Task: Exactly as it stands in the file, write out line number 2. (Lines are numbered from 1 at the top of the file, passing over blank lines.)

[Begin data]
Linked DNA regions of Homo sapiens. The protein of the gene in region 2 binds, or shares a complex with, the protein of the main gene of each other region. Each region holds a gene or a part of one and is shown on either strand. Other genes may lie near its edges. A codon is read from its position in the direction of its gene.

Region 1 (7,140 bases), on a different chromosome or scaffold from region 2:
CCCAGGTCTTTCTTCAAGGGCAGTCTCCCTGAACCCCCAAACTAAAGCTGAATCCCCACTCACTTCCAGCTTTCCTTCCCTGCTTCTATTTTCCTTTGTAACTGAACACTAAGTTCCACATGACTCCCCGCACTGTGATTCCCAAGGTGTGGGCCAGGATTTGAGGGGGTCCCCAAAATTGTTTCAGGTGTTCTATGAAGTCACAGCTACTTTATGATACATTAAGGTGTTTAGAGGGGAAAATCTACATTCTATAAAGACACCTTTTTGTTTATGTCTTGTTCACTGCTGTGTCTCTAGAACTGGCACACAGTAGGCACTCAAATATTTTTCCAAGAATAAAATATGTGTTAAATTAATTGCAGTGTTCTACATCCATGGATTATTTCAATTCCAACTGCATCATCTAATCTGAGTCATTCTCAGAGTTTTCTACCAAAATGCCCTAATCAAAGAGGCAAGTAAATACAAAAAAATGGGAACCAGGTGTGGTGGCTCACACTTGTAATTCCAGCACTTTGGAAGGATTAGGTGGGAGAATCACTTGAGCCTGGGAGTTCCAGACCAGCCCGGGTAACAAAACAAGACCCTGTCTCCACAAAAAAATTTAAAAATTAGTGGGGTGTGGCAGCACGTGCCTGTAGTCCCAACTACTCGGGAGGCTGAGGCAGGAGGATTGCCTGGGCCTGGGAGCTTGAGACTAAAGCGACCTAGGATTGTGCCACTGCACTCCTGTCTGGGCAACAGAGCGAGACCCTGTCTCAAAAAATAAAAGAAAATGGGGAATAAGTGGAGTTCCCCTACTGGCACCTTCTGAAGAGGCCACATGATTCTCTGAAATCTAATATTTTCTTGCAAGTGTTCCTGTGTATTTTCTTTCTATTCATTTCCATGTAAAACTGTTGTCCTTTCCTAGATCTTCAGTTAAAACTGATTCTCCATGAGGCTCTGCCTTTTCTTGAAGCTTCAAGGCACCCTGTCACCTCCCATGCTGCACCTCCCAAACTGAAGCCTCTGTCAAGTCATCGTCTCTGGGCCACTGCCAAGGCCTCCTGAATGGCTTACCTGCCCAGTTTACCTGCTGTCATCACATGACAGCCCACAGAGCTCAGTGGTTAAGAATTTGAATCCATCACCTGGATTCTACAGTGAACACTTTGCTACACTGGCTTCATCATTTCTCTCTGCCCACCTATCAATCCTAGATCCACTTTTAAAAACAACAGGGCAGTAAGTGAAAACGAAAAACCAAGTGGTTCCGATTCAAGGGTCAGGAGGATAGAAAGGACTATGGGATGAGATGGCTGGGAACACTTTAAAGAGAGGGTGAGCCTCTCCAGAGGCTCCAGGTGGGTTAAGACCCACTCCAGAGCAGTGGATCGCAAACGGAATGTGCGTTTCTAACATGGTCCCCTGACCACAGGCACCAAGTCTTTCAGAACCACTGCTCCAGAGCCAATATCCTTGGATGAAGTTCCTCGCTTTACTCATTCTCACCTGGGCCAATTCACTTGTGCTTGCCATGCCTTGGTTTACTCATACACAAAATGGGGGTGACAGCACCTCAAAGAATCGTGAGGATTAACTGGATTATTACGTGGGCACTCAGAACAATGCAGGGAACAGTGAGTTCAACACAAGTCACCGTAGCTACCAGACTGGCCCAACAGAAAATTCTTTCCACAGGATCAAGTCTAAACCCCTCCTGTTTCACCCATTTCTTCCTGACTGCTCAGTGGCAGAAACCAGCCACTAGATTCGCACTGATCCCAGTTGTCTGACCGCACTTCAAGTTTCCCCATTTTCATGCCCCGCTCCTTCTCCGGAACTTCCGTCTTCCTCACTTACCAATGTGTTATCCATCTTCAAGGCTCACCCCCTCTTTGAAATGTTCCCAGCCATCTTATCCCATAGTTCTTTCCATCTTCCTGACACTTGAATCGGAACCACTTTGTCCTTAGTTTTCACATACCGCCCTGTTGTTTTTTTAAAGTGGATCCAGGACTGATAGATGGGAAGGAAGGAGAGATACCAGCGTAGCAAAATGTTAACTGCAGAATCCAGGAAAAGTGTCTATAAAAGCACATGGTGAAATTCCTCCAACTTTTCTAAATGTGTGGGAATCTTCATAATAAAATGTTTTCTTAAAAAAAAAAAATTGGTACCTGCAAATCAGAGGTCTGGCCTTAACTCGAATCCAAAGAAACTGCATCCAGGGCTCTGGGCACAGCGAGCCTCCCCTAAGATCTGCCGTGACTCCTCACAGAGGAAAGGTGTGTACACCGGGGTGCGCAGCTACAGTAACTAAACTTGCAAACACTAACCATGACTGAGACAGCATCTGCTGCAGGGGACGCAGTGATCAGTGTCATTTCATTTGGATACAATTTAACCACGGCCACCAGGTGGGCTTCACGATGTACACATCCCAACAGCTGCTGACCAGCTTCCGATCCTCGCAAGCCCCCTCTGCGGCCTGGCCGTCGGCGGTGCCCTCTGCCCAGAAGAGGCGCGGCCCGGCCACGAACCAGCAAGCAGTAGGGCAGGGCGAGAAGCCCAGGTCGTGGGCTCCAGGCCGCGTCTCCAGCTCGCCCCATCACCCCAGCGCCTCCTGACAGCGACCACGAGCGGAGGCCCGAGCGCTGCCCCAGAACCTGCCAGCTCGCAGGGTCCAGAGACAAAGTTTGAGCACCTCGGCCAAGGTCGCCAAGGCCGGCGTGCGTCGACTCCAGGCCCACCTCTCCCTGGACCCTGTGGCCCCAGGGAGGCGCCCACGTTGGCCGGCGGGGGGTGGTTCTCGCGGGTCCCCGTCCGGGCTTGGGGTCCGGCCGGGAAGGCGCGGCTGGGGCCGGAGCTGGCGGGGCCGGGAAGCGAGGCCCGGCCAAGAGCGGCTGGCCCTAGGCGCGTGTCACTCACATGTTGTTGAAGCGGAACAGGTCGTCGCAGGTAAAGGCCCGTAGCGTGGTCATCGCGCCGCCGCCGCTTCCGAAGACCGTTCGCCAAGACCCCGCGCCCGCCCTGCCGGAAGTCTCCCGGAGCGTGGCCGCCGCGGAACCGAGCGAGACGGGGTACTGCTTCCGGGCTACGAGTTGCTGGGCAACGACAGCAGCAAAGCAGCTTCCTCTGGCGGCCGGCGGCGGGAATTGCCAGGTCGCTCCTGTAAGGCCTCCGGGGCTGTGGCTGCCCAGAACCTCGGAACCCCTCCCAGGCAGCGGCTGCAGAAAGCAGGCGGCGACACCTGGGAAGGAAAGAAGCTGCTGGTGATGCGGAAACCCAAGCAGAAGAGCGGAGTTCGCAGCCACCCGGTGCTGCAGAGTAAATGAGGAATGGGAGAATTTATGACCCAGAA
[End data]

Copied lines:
Region 1 (7,140 bases), on a different chromosome or scaffold from region 2: